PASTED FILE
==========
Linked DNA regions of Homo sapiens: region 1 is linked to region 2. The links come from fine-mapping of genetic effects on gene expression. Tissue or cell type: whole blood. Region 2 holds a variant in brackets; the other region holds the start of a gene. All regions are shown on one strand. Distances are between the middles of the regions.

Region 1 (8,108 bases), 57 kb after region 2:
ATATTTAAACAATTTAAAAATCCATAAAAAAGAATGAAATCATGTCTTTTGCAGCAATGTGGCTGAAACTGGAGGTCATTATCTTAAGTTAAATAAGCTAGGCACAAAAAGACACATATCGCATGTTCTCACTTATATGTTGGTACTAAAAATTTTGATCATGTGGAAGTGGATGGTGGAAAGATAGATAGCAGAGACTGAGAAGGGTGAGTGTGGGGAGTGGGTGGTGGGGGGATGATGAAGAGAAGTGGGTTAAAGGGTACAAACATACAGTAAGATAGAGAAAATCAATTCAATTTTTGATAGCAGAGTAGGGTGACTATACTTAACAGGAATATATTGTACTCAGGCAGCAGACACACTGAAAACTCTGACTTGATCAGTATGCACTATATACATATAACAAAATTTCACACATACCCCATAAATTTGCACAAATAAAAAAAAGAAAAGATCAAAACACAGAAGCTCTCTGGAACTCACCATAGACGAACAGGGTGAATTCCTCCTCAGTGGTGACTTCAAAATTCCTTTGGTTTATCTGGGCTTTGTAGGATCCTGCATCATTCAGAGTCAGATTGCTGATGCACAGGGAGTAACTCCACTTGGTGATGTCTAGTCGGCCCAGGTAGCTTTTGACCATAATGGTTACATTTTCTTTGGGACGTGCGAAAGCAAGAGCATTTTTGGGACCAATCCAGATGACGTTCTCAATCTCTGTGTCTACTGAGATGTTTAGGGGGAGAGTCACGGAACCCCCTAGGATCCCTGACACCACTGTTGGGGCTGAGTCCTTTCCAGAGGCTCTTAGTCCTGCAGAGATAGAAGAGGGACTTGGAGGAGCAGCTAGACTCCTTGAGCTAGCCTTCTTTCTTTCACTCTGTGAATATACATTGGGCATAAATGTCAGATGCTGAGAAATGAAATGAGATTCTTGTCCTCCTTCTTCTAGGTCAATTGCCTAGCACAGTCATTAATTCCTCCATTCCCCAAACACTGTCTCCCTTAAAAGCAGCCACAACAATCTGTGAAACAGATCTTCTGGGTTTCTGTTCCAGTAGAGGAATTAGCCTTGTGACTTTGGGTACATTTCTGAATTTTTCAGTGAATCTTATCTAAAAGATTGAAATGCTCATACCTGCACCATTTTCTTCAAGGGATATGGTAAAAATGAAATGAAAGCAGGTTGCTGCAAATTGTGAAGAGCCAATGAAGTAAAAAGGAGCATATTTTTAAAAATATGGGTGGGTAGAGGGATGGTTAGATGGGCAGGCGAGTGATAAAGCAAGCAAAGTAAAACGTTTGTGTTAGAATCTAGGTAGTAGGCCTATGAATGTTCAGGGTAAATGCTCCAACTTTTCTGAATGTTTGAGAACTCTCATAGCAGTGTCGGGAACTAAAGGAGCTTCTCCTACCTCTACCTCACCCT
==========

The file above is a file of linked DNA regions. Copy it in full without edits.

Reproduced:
Linked DNA regions of Homo sapiens: region 1 is linked to region 2. The links come from fine-mapping of genetic effects on gene expression. Tissue or cell type: whole blood. Region 2 holds a variant in brackets; the other region holds the start of a gene. All regions are shown on one strand. Distances are between the middles of the regions.

Region 1 (8,108 bases), 57 kb after region 2:
ATATTTAAACAATTTAAAAATCCATAAAAAAGAATGAAATCATGTCTTTTGCAGCAATGTGGCTGAAACTGGAGGTCATTATCTTAAGTTAAATAAGCTAGGCACAAAAAGACACATATCGCATGTTCTCACTTATATGTTGGTACTAAAAATTTTGATCATGTGGAAGTGGATGGTGGAAAGATAGATAGCAGAGACTGAGAAGGGTGAGTGTGGGGAGTGGGTGGTGGGGGGATGATGAAGAGAAGTGGGTTAAAGGGTACAAACATACAGTAAGATAGAGAAAATCAATTCAATTTTTGATAGCAGAGTAGGGTGACTATACTTAACAGGAATATATTGTACTCAGGCAGCAGACACACTGAAAACTCTGACTTGATCAGTATGCACTATATACATATAACAAAATTTCACACATACCCCATAAATTTGCACAAATAAAAAAAAGAAAAGATCAAAACACAGAAGCTCTCTGGAACTCACCATAGACGAACAGGGTGAATTCCTCCTCAGTGGTGACTTCAAAATTCCTTTGGTTTATCTGGGCTTTGTAGGATCCTGCATCATTCAGAGTCAGATTGCTGATGCACAGGGAGTAACTCCACTTGGTGATGTCTAGTCGGCCCAGGTAGCTTTTGACCATAATGGTTACATTTTCTTTGGGACGTGCGAAAGCAAGAGCATTTTTGGGACCAATCCAGATGACGTTCTCAATCTCTGTGTCTACTGAGATGTTTAGGGGGAGAGTCACGGAACCCCCTAGGATCCCTGACACCACTGTTGGGGCTGAGTCCTTTCCAGAGGCTCTTAGTCCTGCAGAGATAGAAGAGGGACTTGGAGGAGCAGCTAGACTCCTTGAGCTAGCCTTCTTTCTTTCACTCTGTGAATATACATTGGGCATAAATGTCAGATGCTGAGAAATGAAATGAGATTCTTGTCCTCCTTCTTCTAGGTCAATTGCCTAGCACAGTCATTAATTCCTCCATTCCCCAAACACTGTCTCCCTTAAAAGCAGCCACAACAATCTGTGAAACAGATCTTCTGGGTTTCTGTTCCAGTAGAGGAATTAGCCTTGTGACTTTGGGTACATTTCTGAATTTTTCAGTGAATCTTATCTAAAAGATTGAAATGCTCATACCTGCACCATTTTCTTCAAGGGATATGGTAAAAATGAAATGAAAGCAGGTTGCTGCAAATTGTGAAGAGCCAATGAAGTAAAAAGGAGCATATTTTTAAAAATATGGGTGGGTAGAGGGATGGTTAGATGGGCAGGCGAGTGATAAAGCAAGCAAAGTAAAACGTTTGTGTTAGAATCTAGGTAGTAGGCCTATGAATGTTCAGGGTAAATGCTCCAACTTTTCTGAATGTTTGAGAACTCTCATAGCAGTGTCGGGAACTAAAGGAGCTTCTCCTACCTCTACCTCACCCT